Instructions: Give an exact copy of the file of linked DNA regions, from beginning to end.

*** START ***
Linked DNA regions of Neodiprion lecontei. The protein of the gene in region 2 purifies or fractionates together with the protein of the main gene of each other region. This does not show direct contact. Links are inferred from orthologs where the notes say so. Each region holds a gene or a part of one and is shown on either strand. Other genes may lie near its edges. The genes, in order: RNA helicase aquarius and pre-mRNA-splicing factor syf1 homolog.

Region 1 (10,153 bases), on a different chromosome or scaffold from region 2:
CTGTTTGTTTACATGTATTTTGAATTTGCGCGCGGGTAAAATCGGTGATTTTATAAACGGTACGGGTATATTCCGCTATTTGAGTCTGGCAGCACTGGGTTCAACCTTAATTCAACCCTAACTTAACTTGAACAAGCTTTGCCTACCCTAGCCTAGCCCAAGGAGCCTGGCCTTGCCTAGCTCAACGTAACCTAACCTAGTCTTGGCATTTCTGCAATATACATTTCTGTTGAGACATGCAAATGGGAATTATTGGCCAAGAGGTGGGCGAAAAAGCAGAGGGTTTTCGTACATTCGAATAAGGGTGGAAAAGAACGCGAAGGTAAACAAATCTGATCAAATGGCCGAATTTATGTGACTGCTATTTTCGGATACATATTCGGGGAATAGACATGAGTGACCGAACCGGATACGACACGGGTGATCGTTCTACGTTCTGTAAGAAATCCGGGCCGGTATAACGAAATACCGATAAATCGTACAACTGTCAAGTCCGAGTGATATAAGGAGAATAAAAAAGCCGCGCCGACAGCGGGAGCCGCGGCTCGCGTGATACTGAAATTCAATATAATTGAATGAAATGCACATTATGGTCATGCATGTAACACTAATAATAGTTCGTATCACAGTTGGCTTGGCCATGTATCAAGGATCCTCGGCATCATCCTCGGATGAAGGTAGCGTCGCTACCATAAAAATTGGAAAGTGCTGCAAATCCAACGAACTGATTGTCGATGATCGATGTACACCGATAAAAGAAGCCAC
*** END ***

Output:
Linked DNA regions of Neodiprion lecontei. The protein of the gene in region 2 purifies or fractionates together with the protein of the main gene of each other region. This does not show direct contact. Links are inferred from orthologs where the notes say so. Each region holds a gene or a part of one and is shown on either strand. Other genes may lie near its edges. The genes, in order: RNA helicase aquarius and pre-mRNA-splicing factor syf1 homolog.

Region 1 (10,153 bases), on a different chromosome or scaffold from region 2:
CTGTTTGTTTACATGTATTTTGAATTTGCGCGCGGGTAAAATCGGTGATTTTATAAACGGTACGGGTATATTCCGCTATTTGAGTCTGGCAGCACTGGGTTCAACCTTAATTCAACCCTAACTTAACTTGAACAAGCTTTGCCTACCCTAGCCTAGCCCAAGGAGCCTGGCCTTGCCTAGCTCAACGTAACCTAACCTAGTCTTGGCATTTCTGCAATATACATTTCTGTTGAGACATGCAAATGGGAATTATTGGCCAAGAGGTGGGCGAAAAAGCAGAGGGTTTTCGTACATTCGAATAAGGGTGGAAAAGAACGCGAAGGTAAACAAATCTGATCAAATGGCCGAATTTATGTGACTGCTATTTTCGGATACATATTCGGGGAATAGACATGAGTGACCGAACCGGATACGACACGGGTGATCGTTCTACGTTCTGTAAGAAATCCGGGCCGGTATAACGAAATACCGATAAATCGTACAACTGTCAAGTCCGAGTGATATAAGGAGAATAAAAAAGCCGCGCCGACAGCGGGAGCCGCGGCTCGCGTGATACTGAAATTCAATATAATTGAATGAAATGCACATTATGGTCATGCATGTAACACTAATAATAGTTCGTATCACAGTTGGCTTGGCCATGTATCAAGGATCCTCGGCATCATCCTCGGATGAAGGTAGCGTCGCTACCATAAAAATTGGAAAGTGCTGCAAATCCAACGAACTGATTGTCGATGATCGATGTACACCGATAAAAGAAGCCAC